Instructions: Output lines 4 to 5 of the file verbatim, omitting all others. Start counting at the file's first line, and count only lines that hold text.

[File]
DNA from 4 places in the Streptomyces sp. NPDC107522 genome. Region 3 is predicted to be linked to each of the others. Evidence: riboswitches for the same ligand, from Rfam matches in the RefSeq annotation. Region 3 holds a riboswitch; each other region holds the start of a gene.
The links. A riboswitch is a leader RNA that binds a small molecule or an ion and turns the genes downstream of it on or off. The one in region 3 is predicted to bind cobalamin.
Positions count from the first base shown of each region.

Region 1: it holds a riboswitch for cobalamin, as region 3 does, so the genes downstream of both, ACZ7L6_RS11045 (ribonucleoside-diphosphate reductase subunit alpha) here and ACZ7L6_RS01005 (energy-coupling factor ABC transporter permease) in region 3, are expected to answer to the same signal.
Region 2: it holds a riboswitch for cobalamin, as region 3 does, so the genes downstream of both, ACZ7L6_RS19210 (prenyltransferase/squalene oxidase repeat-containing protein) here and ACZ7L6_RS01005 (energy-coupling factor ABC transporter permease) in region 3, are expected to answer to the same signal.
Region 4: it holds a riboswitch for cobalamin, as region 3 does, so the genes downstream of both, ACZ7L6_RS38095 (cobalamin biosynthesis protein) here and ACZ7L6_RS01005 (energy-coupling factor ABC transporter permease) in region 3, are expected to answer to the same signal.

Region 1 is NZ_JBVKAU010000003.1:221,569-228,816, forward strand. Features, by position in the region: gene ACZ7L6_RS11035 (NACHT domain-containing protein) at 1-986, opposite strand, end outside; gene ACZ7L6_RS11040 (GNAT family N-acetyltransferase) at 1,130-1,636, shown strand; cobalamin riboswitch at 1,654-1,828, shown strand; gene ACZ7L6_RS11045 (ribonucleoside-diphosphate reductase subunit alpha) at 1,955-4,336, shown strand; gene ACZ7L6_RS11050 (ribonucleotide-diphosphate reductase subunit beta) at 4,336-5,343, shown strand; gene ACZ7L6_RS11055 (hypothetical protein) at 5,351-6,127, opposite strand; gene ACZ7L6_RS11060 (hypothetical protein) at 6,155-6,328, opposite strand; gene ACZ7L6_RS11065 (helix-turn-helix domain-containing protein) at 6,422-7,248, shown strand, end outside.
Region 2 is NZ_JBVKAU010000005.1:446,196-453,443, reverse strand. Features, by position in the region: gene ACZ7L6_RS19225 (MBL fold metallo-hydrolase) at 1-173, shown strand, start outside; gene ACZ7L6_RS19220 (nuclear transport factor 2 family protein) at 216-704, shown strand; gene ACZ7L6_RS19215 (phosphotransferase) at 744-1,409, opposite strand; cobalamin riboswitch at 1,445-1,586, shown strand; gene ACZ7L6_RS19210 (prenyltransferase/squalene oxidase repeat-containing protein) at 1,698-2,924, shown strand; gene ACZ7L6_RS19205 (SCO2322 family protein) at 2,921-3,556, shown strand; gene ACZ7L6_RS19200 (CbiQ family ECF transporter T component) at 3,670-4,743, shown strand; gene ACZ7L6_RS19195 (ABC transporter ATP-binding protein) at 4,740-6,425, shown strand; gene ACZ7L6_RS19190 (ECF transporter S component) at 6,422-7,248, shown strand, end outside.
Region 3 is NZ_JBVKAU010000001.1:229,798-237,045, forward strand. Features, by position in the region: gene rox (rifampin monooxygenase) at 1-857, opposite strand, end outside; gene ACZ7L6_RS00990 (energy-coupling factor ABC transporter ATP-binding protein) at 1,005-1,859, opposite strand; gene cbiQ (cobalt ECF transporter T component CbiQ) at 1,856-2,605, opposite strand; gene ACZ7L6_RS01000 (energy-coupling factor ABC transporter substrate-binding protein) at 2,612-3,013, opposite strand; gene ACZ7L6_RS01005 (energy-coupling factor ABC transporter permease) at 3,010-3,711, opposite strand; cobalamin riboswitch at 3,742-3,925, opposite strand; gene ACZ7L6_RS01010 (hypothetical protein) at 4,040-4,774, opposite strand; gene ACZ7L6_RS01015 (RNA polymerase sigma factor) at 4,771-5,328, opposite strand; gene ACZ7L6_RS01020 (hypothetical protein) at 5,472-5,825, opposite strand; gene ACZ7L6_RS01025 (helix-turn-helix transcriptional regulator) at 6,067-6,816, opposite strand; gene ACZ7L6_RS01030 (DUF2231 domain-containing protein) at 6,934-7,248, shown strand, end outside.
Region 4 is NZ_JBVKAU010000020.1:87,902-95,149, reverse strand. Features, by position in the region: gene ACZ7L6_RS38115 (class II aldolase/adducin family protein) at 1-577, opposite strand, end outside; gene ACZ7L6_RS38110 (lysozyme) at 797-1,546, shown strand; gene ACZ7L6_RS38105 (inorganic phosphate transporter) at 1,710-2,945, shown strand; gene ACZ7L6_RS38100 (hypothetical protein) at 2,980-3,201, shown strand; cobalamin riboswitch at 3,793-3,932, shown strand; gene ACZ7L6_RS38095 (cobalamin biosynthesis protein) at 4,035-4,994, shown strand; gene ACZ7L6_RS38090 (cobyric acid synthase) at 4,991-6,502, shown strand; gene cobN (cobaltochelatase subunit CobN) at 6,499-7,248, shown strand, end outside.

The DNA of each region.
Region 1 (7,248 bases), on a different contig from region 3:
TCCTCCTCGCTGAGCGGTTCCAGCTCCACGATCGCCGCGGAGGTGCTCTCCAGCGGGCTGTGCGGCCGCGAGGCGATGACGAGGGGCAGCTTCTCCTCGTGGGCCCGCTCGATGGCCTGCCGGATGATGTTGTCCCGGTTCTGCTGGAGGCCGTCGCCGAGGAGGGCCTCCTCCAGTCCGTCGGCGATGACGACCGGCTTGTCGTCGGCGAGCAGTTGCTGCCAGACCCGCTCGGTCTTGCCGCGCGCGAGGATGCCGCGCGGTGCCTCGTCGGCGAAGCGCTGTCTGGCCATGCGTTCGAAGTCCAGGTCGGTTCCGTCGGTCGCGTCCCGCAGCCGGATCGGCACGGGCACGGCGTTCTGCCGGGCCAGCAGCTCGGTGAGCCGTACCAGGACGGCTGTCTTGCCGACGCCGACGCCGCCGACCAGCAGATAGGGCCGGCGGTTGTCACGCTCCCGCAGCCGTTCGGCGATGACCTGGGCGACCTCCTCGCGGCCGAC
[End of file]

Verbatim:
Region 1: it holds a riboswitch for cobalamin, as region 3 does, so the genes downstream of both, ACZ7L6_RS11045 (ribonucleoside-diphosphate reductase subunit alpha) here and ACZ7L6_RS01005 (energy-coupling factor ABC transporter permease) in region 3, are expected to answer to the same signal.
Region 2: it holds a riboswitch for cobalamin, as region 3 does, so the genes downstream of both, ACZ7L6_RS19210 (prenyltransferase/squalene oxidase repeat-containing protein) here and ACZ7L6_RS01005 (energy-coupling factor ABC transporter permease) in region 3, are expected to answer to the same signal.